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Establishing hematopoietic stem cell transplant programs; overcoming cost through collaboration

Hematopoietic stem cell transplantation (HSCT) has dramatically evolved since the 1960s [1, 2]. It requires trained and experienced medical staffs and fully equipped centers to offer optimal care. HSCT cost data in different part of the world is ranging from 12,500 US $ in Mexico to 549,208 US $ total health care cost of myeloablative allogeneic HSCT at 1 year in the United States. However, published details on the establishment cost of HSCT programs are limited [3, 4]. Centralizing such specialized service in few centers could negatively affect the operating cost and might result in staff burnout, long waiting lists that could lead to poor outcomes [5]. In an era of global financial constraints, innovative approaches to reach cost efficiency and optimal clinical outcomes still not readily available [6]. We sought to establish a collaborative process to expand the HSCT services in Saudi Arabia (KSA).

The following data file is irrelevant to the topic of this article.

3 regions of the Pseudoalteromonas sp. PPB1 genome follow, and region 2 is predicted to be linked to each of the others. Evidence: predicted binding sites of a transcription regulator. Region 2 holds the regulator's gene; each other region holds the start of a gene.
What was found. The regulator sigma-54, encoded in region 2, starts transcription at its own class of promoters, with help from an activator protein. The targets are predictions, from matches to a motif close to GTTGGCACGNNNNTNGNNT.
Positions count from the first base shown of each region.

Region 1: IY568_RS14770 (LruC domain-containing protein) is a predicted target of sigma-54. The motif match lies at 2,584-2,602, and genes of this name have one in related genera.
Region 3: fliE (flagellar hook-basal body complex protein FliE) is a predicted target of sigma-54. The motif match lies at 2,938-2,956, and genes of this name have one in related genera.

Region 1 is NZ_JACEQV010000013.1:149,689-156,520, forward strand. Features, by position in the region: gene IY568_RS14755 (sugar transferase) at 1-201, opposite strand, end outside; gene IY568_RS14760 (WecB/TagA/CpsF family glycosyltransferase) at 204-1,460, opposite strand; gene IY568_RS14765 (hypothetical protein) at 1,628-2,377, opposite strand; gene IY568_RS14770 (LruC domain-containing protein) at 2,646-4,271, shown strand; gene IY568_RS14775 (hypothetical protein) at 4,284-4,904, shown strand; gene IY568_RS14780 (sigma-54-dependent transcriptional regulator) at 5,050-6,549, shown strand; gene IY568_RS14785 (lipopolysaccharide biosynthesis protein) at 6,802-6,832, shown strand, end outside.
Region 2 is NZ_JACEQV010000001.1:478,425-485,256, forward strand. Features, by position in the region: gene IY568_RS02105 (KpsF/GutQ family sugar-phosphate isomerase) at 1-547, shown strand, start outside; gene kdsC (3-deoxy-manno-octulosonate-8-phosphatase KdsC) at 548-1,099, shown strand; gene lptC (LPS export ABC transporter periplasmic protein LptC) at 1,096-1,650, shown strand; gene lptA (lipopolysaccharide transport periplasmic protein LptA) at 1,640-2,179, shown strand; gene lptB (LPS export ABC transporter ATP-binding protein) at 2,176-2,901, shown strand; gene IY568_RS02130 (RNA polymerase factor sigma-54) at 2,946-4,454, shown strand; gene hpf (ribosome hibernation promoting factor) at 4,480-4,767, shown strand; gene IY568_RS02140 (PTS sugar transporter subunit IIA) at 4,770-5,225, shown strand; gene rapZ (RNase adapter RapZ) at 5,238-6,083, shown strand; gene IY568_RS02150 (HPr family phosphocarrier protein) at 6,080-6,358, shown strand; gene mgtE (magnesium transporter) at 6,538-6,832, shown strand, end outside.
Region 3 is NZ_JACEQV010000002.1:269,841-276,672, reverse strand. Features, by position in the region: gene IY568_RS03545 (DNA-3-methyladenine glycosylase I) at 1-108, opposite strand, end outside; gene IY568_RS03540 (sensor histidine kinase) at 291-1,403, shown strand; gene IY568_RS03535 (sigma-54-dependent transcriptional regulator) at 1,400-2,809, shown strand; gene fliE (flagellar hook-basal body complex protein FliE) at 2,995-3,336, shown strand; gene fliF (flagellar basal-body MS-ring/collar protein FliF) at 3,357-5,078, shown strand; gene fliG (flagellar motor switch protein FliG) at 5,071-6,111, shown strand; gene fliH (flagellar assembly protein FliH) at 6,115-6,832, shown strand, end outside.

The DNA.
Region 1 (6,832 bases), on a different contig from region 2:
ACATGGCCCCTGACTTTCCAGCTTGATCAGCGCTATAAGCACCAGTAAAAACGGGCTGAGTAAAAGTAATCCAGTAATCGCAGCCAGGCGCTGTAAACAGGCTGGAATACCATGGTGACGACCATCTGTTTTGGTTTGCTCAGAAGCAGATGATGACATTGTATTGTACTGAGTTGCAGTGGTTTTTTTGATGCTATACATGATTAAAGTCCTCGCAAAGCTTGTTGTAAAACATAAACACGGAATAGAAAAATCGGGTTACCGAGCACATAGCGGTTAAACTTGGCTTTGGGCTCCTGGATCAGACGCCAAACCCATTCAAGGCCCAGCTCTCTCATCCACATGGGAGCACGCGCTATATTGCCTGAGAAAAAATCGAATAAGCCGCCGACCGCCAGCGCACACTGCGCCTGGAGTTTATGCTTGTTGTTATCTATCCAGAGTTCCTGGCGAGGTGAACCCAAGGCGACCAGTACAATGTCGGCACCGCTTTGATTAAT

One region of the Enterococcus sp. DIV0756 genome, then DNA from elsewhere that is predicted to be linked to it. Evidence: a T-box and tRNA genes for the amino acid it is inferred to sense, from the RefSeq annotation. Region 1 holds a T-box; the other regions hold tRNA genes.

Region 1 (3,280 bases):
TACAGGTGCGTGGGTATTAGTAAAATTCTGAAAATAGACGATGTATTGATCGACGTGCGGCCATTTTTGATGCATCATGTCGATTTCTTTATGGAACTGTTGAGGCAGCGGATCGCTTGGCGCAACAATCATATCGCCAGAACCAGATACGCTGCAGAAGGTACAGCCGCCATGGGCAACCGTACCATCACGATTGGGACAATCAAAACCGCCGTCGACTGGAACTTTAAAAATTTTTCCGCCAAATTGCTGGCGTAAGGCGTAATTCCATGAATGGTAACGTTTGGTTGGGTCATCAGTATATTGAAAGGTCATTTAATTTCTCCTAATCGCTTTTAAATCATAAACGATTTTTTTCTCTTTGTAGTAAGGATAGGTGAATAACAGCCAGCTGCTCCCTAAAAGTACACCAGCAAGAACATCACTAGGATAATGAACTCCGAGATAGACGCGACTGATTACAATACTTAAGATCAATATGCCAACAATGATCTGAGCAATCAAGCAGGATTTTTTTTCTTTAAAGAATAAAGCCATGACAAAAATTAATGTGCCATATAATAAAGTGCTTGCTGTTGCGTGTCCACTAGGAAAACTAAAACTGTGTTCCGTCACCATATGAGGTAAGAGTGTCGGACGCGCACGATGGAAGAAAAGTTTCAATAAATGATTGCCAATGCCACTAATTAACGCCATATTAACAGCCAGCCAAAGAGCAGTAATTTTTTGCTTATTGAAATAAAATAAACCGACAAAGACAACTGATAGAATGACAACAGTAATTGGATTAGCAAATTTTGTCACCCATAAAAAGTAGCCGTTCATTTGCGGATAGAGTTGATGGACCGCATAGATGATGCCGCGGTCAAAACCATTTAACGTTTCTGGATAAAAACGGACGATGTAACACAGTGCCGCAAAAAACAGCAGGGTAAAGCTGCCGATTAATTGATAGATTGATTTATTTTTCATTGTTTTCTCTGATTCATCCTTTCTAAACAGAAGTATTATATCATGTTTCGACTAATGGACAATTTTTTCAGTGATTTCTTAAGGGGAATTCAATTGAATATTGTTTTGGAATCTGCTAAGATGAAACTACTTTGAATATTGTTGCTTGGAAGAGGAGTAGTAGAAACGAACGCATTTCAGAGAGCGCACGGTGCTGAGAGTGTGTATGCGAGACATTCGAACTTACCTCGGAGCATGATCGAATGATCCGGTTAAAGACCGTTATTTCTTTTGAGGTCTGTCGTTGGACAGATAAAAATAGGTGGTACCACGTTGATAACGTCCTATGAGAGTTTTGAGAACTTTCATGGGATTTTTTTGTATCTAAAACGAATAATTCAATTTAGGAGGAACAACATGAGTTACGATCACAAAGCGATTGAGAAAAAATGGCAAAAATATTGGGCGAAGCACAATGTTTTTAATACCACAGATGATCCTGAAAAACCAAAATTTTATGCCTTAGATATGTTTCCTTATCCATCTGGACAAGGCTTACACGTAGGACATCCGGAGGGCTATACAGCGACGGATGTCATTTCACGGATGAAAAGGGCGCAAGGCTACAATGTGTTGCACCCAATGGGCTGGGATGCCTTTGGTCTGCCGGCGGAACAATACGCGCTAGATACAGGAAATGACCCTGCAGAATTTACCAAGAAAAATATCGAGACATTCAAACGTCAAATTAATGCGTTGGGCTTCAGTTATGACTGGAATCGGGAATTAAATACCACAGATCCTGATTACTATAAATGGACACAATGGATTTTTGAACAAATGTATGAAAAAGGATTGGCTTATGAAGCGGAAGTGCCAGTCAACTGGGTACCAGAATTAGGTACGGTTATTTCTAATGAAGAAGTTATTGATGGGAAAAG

We used the available data on the population densities and services availabilities across KSA to guide our initiative. We have decided to start with autologous HSCT program to build team knowledge, familiarity, and confidence with the process of HSCT as well as the economic feasibility compared to allogeneic HSCT [7]. At the beginning, experienced team of physicians, pharmacists, nurses and technicians (core team) met to discuss the need for such initiative and planed a stepwise approach to assist new centers. Four phases were planed; assessment, planning/training, site activation, and the final phase were to ensure the continuous support and improvement. We visited the clinical, pharmacy, and laboratory areas in selected centers to assess their current capabilities, which were fundamental in identifying strength, opportunities as well as the required support and training [8]. Assessment confirmed that all hospitals with chemotherapy capabilities could fulfill the minimal required criteria for establishing HSCT program as per the Worldwide Network for Blood and Marrow Transplantation recommendation [9]. We utilized this information to organize the required theoretical and hands-on training as well as logistics support. The champion in-charge of each new center identified his/her potential team members. The most important phase is planning/training and should not be rushed, since it is considered the foundation for all future activities. Quality and administrative training were done to ensure familiarity with forms, documentation and to avoid non-conformances that could result in suboptimal quality and cost inefficiency. The new centers screened potential patients and once identified, pre-transplant process, forms and consents were completed and road-maps were generated with the support of the core team and approved by the hematologist at the new center to signal site activation. This phase that would be completed by infusing the stem cells was followed by supportive care period that was characterized by full communication between the core team and the new center’s team and facilitated through a WhatsApp group. The core team’s involvement in the subsequent transplants was as per the new center discretion. All centers were encouraged to participate in an annual HSCT activity to share experiences and best practices.